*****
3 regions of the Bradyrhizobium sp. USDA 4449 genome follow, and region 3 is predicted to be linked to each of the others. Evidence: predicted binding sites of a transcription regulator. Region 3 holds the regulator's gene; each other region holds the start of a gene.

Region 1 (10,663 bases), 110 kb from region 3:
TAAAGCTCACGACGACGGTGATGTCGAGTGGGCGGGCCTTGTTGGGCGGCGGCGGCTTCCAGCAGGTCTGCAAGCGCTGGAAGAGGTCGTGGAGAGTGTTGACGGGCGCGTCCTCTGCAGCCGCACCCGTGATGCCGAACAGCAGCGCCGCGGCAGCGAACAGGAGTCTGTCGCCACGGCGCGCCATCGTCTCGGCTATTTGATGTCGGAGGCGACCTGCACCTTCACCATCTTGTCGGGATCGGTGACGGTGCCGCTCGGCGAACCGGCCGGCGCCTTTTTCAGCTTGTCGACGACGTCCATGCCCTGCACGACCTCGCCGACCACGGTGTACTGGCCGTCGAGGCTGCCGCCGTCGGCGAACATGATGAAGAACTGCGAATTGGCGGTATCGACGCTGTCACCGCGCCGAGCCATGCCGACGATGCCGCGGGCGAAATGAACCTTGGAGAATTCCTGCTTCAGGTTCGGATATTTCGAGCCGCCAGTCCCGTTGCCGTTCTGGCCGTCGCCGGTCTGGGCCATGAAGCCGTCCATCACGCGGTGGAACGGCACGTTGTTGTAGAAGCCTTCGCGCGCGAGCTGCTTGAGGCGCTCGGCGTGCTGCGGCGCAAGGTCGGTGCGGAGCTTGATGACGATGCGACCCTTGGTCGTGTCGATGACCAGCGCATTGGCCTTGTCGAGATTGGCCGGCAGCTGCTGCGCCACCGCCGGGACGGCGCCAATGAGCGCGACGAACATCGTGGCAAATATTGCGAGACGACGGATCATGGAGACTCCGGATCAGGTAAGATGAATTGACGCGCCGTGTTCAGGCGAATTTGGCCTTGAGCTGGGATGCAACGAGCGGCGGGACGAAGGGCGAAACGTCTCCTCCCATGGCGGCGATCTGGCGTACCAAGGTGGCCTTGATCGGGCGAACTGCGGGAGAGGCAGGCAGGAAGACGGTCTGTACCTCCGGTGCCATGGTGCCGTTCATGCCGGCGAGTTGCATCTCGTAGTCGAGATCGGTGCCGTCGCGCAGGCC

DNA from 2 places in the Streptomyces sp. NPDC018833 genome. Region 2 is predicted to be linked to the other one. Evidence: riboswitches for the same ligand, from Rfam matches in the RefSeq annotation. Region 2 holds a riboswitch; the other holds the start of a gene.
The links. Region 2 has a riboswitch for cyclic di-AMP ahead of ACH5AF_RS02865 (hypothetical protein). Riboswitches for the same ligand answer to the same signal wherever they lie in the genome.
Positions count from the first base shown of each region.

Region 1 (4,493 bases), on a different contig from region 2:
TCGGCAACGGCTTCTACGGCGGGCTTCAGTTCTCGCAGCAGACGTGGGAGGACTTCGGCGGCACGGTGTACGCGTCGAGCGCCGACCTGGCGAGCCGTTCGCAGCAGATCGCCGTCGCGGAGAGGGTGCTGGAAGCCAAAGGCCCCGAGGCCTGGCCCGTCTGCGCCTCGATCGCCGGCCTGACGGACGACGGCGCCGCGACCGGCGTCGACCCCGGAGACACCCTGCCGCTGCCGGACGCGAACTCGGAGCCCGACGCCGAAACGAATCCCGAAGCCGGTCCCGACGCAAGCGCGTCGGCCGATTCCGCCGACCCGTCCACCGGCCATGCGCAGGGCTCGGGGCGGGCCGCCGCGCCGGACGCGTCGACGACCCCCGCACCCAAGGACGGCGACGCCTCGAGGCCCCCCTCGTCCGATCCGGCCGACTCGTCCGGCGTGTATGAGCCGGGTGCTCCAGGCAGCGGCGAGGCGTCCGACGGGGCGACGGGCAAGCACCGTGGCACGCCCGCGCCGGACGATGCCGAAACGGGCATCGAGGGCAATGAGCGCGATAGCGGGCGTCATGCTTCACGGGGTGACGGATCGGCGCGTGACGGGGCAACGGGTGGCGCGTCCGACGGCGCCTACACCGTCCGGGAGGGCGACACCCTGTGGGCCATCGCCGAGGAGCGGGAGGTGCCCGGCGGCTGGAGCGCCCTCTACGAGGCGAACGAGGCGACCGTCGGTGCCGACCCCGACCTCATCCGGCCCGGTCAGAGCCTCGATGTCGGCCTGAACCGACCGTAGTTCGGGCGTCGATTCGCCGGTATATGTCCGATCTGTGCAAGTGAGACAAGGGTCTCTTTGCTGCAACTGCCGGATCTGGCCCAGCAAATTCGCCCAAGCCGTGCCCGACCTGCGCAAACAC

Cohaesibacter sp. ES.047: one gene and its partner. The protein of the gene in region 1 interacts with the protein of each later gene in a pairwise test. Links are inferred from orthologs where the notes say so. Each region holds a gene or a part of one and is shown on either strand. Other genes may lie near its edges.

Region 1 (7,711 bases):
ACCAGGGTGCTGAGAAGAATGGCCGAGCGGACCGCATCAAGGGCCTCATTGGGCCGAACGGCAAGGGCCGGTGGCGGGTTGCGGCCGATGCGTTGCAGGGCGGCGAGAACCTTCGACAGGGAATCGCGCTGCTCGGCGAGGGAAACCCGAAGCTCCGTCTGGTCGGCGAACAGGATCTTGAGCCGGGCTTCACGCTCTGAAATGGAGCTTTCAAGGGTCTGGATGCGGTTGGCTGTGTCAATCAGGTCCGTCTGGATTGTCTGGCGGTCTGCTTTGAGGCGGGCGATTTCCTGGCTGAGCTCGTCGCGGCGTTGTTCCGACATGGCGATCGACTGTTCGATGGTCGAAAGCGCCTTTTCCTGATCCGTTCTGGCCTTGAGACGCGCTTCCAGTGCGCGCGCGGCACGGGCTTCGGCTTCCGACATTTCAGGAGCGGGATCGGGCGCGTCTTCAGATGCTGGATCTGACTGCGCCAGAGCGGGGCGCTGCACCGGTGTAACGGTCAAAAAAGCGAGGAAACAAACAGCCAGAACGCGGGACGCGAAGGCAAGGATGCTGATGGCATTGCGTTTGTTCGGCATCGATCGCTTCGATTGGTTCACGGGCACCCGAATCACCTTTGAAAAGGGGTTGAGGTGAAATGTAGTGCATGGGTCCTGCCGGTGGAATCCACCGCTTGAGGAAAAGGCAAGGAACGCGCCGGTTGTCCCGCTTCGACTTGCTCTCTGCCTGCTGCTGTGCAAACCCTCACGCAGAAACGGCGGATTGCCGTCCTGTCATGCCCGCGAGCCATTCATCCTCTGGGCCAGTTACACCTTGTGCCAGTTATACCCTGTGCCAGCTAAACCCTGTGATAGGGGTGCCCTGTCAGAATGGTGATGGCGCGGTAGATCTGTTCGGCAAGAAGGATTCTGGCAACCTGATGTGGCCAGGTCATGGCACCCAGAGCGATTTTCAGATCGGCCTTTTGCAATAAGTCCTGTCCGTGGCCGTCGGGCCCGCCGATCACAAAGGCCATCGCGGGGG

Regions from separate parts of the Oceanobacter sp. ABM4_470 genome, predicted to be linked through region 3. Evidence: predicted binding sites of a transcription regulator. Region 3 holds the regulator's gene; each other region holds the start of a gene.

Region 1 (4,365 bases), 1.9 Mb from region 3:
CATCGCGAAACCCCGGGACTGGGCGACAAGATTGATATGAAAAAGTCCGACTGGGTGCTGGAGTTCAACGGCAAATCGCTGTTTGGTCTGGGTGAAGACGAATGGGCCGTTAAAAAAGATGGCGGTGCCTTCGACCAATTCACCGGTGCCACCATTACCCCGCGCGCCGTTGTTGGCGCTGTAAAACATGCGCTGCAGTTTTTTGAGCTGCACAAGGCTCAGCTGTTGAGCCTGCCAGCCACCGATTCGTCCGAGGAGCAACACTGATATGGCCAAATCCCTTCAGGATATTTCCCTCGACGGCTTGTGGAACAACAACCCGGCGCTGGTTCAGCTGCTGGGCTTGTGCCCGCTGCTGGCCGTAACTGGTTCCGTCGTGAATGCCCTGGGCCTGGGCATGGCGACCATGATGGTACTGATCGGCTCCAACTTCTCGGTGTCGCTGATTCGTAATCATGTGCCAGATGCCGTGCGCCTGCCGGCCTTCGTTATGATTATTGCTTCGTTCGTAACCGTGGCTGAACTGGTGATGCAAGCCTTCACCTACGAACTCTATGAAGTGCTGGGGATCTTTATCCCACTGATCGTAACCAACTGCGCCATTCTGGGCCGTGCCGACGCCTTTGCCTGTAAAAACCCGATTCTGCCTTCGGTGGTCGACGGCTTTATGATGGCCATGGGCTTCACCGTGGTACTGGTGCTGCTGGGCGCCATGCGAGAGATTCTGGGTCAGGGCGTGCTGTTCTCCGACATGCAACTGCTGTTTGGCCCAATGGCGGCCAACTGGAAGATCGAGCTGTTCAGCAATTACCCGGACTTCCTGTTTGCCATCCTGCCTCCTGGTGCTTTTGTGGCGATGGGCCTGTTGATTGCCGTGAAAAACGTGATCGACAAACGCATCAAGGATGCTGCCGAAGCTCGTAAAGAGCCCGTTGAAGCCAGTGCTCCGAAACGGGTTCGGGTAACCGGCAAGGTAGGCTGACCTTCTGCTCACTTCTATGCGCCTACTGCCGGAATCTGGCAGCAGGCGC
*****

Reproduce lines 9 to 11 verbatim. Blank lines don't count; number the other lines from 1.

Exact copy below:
Cohaesibacter sp. ES.047: one gene and its partner. The protein of the gene in region 1 interacts with the protein of each later gene in a pairwise test. Links are inferred from orthologs where the notes say so. Each region holds a gene or a part of one and is shown on either strand. Other genes may lie near its edges.

Region 1 (7,711 bases):
ACCAGGGTGCTGAGAAGAATGGCCGAGCGGACCGCATCAAGGGCCTCATTGGGCCGAACGGCAAGGGCCGGTGGCGGGTTGCGGCCGATGCGTTGCAGGGCGGCGAGAACCTTCGACAGGGAATCGCGCTGCTCGGCGAGGGAAACCCGAAGCTCCGTCTGGTCGGCGAACAGGATCTTGAGCCGGGCTTCACGCTCTGAAATGGAGCTTTCAAGGGTCTGGATGCGGTTGGCTGTGTCAATCAGGTCCGTCTGGATTGTCTGGCGGTCTGCTTTGAGGCGGGCGATTTCCTGGCTGAGCTCGTCGCGGCGTTGTTCCGACATGGCGATCGACTGTTCGATGGTCGAAAGCGCCTTTTCCTGATCCGTTCTGGCCTTGAGACGCGCTTCCAGTGCGCGCGCGGCACGGGCTTCGGCTTCCGACATTTCAGGAGCGGGATCGGGCGCGTCTTCAGATGCTGGATCTGACTGCGCCAGAGCGGGGCGCTGCACCGGTGTAACGGTCAAAAAAGCGAGGAAACAAACAGCCAGAACGCGGGACGCGAAGGCAAGGATGCTGATGGCATTGCGTTTGTTCGGCATCGATCGCTTCGATTGGTTCACGGGCACCCGAATCACCTTTGAAAAGGGGTTGAGGTGAAATGTAGTGCATGGGTCCTGCCGGTGGAATCCACCGCTTGAGGAAAAGGCAAGGAACGCGCCGGTTGTCCCGCTTCGACTTGCTCTCTGCCTGCTGCTGTGCAAACCCTCACGCAGAAACGGCGGATTGCCGTCCTGTCATGCCCGCGAGCCATTCATCCTCTGGGCCAGTTACACCTTGTGCCAGTTATACCCTGTGCCAGCTAAACCCTGTGATAGGGGTGCCCTGTCAGAATGGTGATGGCGCGGTAGATCTGTTCGGCAAGAAGGATTCTGGCAACCTGATGTGGCCAGGTCATGGCACCCAGAGCGATTTTCAGATCGGCCTTTTGCAATAAGTCCTGTCCGTGGCCGTCGGGCCCGCCGATCACAAAGGCCATCGCGGGGG